AUSTRALIA DAY 2006
Sales of the Australian flag are up. Karen Kissane finds out why.
IT WAS a hot Friday night and the half-a-dozen young people were as drunk as lords, cheerfully so, as they ambled along Fitzroy Street in St Kilda.
Two of the men had Australian flags tied around their necks like capes. They were a bit too drunk to notice that the national emblem was dragging on the pavement behind them, a grubby casualty of the trend towards patriotism as fashion accessory.
Patriotism is spiking. The Australian flag is outside more public buildings and suburban homes than ever before, according to Melbourne’s oldest flag manufacturer, Evan Evans. Sales have increased three-fold in the past five years, with the most notable rise among private rather than corporate buyers.
The flag can be seen fluttering on everything from taxi roofs to construction machinery. It is also being employed by younger generations in a more personal way: wrapped like a blanket or shawl around tennis fans, painted onto faces at the cricket and on the almost-bare bottoms of G-stringed demonstrators in Washington protesting against sheep mulesing.
Melbourne University historian Professor Graeme Davison said: “I was pondering the significance of wearing the flag as an article of apparel versus raising and saluting the flag, as we used to do. Doesn’t it mean that the nation is no longer an object of veneration, external and above oneself, but an aspect of personal identity, at the service of the self?”
Perhaps this explains what happened at the Cronulla race riots in Sydney, where “Skip” men wrapped themselves in flags and called themselves “Sons of Anzacs” while rounding on people of Middle Eastern appearance. Prime Minister John Howard refused to criticise them – “I would never condemn people for being proud of the Australian flag” – but Treasurer Peter Costello labelled their actions a desecration: “The Australian flag represents . . . what is good about our nation, and it is not something to be wrapped around you as you are battering somebody in the street.”
Where is the rise in patriotic fervour coming from? And, perhaps more importantly, where is it going?
Bruce Merrett of Abel Flagpoles and Flags said sales had been steadily rising for three years. “Since September 11, patriotism has increased probably four-fold,” he said.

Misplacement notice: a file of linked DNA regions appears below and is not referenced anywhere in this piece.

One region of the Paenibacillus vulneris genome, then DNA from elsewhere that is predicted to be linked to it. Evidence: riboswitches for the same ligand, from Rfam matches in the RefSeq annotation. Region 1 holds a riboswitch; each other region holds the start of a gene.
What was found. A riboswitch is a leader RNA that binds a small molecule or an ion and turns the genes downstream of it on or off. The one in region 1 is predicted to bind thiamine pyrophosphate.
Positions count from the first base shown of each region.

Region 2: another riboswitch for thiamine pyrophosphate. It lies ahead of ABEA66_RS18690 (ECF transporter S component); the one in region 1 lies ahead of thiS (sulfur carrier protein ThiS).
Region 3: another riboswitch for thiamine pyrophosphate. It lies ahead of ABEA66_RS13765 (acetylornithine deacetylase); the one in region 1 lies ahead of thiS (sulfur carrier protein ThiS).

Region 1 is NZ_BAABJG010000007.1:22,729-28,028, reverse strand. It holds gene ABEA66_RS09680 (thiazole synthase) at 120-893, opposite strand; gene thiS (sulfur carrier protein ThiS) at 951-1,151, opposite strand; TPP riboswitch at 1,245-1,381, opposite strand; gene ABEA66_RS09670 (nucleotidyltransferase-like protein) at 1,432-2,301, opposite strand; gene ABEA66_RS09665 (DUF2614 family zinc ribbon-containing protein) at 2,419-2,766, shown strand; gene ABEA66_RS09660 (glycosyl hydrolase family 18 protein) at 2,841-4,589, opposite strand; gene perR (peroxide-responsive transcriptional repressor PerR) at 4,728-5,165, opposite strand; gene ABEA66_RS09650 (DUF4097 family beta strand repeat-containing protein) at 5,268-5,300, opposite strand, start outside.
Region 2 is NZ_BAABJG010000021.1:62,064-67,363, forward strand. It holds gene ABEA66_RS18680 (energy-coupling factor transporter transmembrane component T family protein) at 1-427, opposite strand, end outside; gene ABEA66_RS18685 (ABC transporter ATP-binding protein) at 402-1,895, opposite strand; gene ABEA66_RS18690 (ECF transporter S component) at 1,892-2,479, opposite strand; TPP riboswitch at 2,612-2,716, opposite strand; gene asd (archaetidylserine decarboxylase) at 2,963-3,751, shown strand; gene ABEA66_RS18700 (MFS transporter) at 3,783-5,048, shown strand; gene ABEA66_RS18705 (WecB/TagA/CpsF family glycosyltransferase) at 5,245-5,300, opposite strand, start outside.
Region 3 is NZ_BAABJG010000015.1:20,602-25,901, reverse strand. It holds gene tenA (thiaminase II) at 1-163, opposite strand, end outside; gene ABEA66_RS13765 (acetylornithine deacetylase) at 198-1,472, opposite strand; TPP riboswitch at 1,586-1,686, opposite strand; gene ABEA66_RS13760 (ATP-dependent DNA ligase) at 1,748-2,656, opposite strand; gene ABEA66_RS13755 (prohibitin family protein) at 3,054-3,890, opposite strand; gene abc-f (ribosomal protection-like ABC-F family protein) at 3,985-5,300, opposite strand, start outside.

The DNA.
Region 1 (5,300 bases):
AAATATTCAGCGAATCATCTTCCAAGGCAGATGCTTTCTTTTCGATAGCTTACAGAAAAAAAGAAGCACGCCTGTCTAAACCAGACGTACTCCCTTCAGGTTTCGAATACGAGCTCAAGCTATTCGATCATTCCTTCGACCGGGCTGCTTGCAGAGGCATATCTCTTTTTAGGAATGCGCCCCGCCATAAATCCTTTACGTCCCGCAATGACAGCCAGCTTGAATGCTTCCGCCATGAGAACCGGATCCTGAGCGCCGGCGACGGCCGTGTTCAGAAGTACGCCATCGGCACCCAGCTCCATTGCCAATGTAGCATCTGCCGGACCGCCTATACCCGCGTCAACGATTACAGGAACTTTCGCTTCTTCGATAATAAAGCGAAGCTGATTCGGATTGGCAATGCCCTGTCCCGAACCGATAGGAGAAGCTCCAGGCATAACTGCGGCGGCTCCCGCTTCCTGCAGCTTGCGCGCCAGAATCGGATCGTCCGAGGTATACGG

Jim Hilbert, managing director of Carroll and Richardson Flagworld, said his company’s sales this month were at a 40-year high and 50 per cent higher than at this time last year. “We don’t understand why. Maybe it’s to do with the Cronulla incident or the Commonwealth Games, or the terrorism-cum-Bali scenario, where people are turning to patriotism to express their feelings.”
Mr Hilbert has noted the rise in interest among young people. “There used to be a phenomenon with the boxing kangaroo flag, but now kids are wanting to put Australian flags over their shoulders.”
Professor Davison suggested the Australian flag has risen in prominence as that other obvious focus of loyalty, the image of the monarch, has declined. “It is also reinforced by a culture in which logos, brands and icons are ubiquitous.”
Two Eltham Secondary College girls at the tennis this week, Bonnie McLeod and Amy Voisey, both 15, bought flags and wore them even though no Australians were playing in the Open that day. “We just wanted to get dressed up and have a bit of fun,” Bonnie said. “And you are making a statement that you are proud to be Australian.”
Dr Elizabeth Kwan is a Canberra-based historian whose book Flag and Nation – “which looks at the changing relationship between Australians and their national flags, plural” – will be published in May. She points out that Australians have fought under several different flags: Britain’s Union Jack, a red ensign, and the blue ensign we now know as the national flag, the status of which was formalised by Prime Minister Robert Menzies only in 1953.
Dr Kwan attributes much of the current rise in patriotism, especially among the young, to the activity of conservative lobby groups and policies of the Federal Government. She said the Flag Amendment Bill, passed in 1996, had made it more difficult for future governments to change the flag. The Howard Government had also declared a National Flag Day (September 3), she said, allowed a video that portrays the virtues of the current flag to be distributed to schools, and insisted that schools install flags and flagpoles and have regular ceremonies around the flag.
Dr Kwan said Americans’ preoccupation with their flag, “Old Glory”, began in the 1880s as their cities were flooded with non-English-speaking immigrants. She wonders whether the same thing might be happening in Australia, as our migrant intake has shifted from mainly Anglo-Saxon to larger numbers of people from Asia and the Middle East.
“Groups pushing the anti-change-to-the-flag line have an attitude of hanging on to what they see as the old Australia, an Anglo-Saxon Australia,” she said.
Professor Davison says a key question is: What does the flag represent?
“If it unambiguously represented civic virtues or values of liberty, justice, fairness etc, it would be harder to appropriate it in a racist or sectarian cause,” he said. “But if it is just the badge or logo of my mob, as against yours, then it can acquire more of a tribal rather than properly national significance. I think that perhaps something of this kind is now going on, and it is assisted by the difficulty in a post-imperial but not yet republican context of assigning definite civic qualities to it.”
For citizens such as Bonnie and Amy, the flag and its symbolism are fine just as they are. Amy said: “I think it’s good because it says we don’t mind being friends with other people, having alliances and stuff.”
First published in The Age.